In order to fully profit from the sloppy and/or fraudulent approach to science, one must resort to a secret ingredient: arrogance maintained by self-deception. Surveys show that 94% of academic professionals claim that they are in the top 50% in their field. Without self-deception, it would be hard to deceive others.
Look, mom – no hands!
In modern science, reported outcomes serve to prove the particular idea “correct,” consequently boosting up recognition and sometime also the financial success of the investigator. In recent decades a new trend is noticeable whereby reported outcome does not even prove anything crucial other than the authors’ supposed ability to make it happen. In fact, being the only one able to obtain certain result is portrayed not as a sign of scientific failure, but as a sign of skill and merit. Science is nowadays more of a sport or a performing art, than the idea of organized knowledge in the form of testable explanations and predictions about the universe.
In reality, the reported outcome may have happened only once out of tens or hundreds of attempts – or, even worse – never happened at all. Getting funding to try to replicate other people’s results is not only impossible, but the idea is often ridiculed, making the story of science as a self-correcting mechanism rather naive. While there certainly is a self-correcting aspect to science, most of resources are nowadays devoted to correcting trivial errors that would have been easy to avoid in the first place. Self deception outweighs both self-correction and prevention.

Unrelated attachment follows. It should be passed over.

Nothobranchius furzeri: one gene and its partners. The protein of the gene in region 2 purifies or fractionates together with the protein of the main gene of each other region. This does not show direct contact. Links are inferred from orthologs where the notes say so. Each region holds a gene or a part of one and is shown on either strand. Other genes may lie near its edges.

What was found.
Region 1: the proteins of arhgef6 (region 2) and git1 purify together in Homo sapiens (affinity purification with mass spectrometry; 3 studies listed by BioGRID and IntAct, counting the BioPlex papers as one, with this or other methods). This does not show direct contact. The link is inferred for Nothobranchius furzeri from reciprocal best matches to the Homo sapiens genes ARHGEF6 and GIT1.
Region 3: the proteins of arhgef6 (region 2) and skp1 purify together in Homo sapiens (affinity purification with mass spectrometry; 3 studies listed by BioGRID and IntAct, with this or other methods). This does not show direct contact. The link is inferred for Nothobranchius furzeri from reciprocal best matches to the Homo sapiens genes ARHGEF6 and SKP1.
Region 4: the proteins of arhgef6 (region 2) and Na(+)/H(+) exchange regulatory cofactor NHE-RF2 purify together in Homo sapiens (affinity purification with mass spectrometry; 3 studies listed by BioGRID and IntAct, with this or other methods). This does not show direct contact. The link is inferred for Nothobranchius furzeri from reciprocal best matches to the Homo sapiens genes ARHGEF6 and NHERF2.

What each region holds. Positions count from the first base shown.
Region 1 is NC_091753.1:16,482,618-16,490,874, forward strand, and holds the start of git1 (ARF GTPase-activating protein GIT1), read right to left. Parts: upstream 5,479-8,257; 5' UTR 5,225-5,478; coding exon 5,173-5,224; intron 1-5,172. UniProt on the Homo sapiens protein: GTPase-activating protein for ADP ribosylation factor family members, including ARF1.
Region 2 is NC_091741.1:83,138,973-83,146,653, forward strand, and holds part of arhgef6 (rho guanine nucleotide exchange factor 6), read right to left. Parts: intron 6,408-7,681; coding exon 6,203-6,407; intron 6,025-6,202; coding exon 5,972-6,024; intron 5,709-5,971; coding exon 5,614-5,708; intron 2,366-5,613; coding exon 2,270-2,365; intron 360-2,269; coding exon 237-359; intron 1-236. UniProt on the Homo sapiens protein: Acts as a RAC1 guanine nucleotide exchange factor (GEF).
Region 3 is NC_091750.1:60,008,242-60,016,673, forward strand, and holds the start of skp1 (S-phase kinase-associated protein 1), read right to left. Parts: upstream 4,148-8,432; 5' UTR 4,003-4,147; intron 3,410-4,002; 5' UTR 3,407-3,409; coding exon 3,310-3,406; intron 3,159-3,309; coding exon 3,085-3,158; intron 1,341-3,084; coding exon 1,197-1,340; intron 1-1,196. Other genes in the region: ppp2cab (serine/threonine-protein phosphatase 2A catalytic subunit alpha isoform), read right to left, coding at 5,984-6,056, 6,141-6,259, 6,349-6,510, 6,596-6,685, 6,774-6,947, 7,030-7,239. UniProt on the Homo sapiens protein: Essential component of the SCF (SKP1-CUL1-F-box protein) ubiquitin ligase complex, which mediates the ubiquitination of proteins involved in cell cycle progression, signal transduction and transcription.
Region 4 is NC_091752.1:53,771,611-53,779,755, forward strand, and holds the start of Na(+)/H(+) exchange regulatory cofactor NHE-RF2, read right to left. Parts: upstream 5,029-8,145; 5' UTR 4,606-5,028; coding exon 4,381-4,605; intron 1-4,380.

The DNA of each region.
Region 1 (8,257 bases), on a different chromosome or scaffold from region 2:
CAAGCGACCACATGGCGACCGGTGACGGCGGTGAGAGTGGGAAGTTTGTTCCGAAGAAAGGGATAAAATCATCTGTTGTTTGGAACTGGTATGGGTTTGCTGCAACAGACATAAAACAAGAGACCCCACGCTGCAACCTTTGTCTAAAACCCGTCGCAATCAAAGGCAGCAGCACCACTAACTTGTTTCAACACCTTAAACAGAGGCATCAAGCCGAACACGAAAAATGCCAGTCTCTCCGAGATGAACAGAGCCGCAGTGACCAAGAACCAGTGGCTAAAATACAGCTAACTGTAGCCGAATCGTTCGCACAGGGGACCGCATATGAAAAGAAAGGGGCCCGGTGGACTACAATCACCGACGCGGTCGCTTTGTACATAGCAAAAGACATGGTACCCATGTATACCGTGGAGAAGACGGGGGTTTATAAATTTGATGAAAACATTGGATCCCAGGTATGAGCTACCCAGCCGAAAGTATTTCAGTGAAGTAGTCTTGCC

A frequent response to the critique of modern science is to point to all the progress that science has enabled in the past centuries. Such tip-of-the-iceberg perspective neglects the scale of failure underneath. Just how efficient science is, and can it be made more efficient? A typical branch of modern science may have had tens of thousands of person years invested in it, along with billions of dollars appropriated mostly from public funds. Is the resulting value reasonable? How much of this effort and investment has been wasted? Was this waste avoidable? How many of the promises have materialized? How many of the supposedly materialized promises actually only existed in written reports? These questions pertain not only to direct economic value, but also to things that are not easily expressed in monetary terms – for example, training of future generations of engineers and scientists. To what extent does present system yield young PhDs who are capable of critical thinking, problem solving, good management, and realistic assessment of hypotheses? For statistical analysis of odds of a scientific finding being false, see Why Most Published Research Findings Are False.  For a collection of representative stories of fraud in modern science, refer to Chapter 3 of “The Great Betrayal” by Horace Freeland Judson.  This is nothing unique to scientists; For example, only 1% of drivers report that they consider themselves to be worse than average drivers. See, for example Alfred Mele, “Real Self-Deception,” Behavioral and Brain Sciences 20 (1997): 91-102. or see this article mail.ny.acog.org/website/EFM/Overconfidence.pdf  See “The Truth Wears Off” By Jonah Lehrer, and the follow-up